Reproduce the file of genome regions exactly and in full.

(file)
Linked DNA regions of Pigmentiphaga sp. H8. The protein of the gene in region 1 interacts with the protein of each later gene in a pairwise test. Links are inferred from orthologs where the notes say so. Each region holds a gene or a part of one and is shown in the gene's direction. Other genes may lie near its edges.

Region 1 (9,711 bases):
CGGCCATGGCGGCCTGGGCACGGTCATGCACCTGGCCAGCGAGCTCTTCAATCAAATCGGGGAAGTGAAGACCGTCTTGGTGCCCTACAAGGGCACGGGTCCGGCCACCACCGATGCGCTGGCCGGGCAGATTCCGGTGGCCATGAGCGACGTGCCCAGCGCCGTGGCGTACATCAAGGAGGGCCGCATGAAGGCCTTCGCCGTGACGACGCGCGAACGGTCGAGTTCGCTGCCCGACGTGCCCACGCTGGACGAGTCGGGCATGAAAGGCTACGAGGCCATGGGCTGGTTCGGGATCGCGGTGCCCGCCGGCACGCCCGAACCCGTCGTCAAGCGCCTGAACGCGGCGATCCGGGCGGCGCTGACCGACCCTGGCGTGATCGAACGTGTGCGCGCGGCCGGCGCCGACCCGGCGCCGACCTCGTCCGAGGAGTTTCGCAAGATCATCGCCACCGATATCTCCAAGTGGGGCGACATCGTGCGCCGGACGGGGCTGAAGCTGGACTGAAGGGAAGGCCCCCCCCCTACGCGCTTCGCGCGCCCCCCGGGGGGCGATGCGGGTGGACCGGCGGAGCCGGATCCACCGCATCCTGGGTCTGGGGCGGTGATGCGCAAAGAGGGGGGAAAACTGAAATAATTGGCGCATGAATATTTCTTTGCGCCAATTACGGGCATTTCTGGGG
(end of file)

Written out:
Linked DNA regions of Pigmentiphaga sp. H8. The protein of the gene in region 1 interacts with the protein of each later gene in a pairwise test. Links are inferred from orthologs where the notes say so. Each region holds a gene or a part of one and is shown in the gene's direction. Other genes may lie near its edges.

Region 1 (9,711 bases):
CGGCCATGGCGGCCTGGGCACGGTCATGCACCTGGCCAGCGAGCTCTTCAATCAAATCGGGGAAGTGAAGACCGTCTTGGTGCCCTACAAGGGCACGGGTCCGGCCACCACCGATGCGCTGGCCGGGCAGATTCCGGTGGCCATGAGCGACGTGCCCAGCGCCGTGGCGTACATCAAGGAGGGCCGCATGAAGGCCTTCGCCGTGACGACGCGCGAACGGTCGAGTTCGCTGCCCGACGTGCCCACGCTGGACGAGTCGGGCATGAAAGGCTACGAGGCCATGGGCTGGTTCGGGATCGCGGTGCCCGCCGGCACGCCCGAACCCGTCGTCAAGCGCCTGAACGCGGCGATCCGGGCGGCGCTGACCGACCCTGGCGTGATCGAACGTGTGCGCGCGGCCGGCGCCGACCCGGCGCCGACCTCGTCCGAGGAGTTTCGCAAGATCATCGCCACCGATATCTCCAAGTGGGGCGACATCGTGCGCCGGACGGGGCTGAAGCTGGACTGAAGGGAAGGCCCCCCCCCTACGCGCTTCGCGCGCCCCCCGGGGGGCGATGCGGGTGGACCGGCGGAGCCGGATCCACCGCATCCTGGGTCTGGGGCGGTGATGCGCAAAGAGGGGGGAAAACTGAAATAATTGGCGCATGAATATTTCTTTGCGCCAATTACGGGCATTTCTGGGG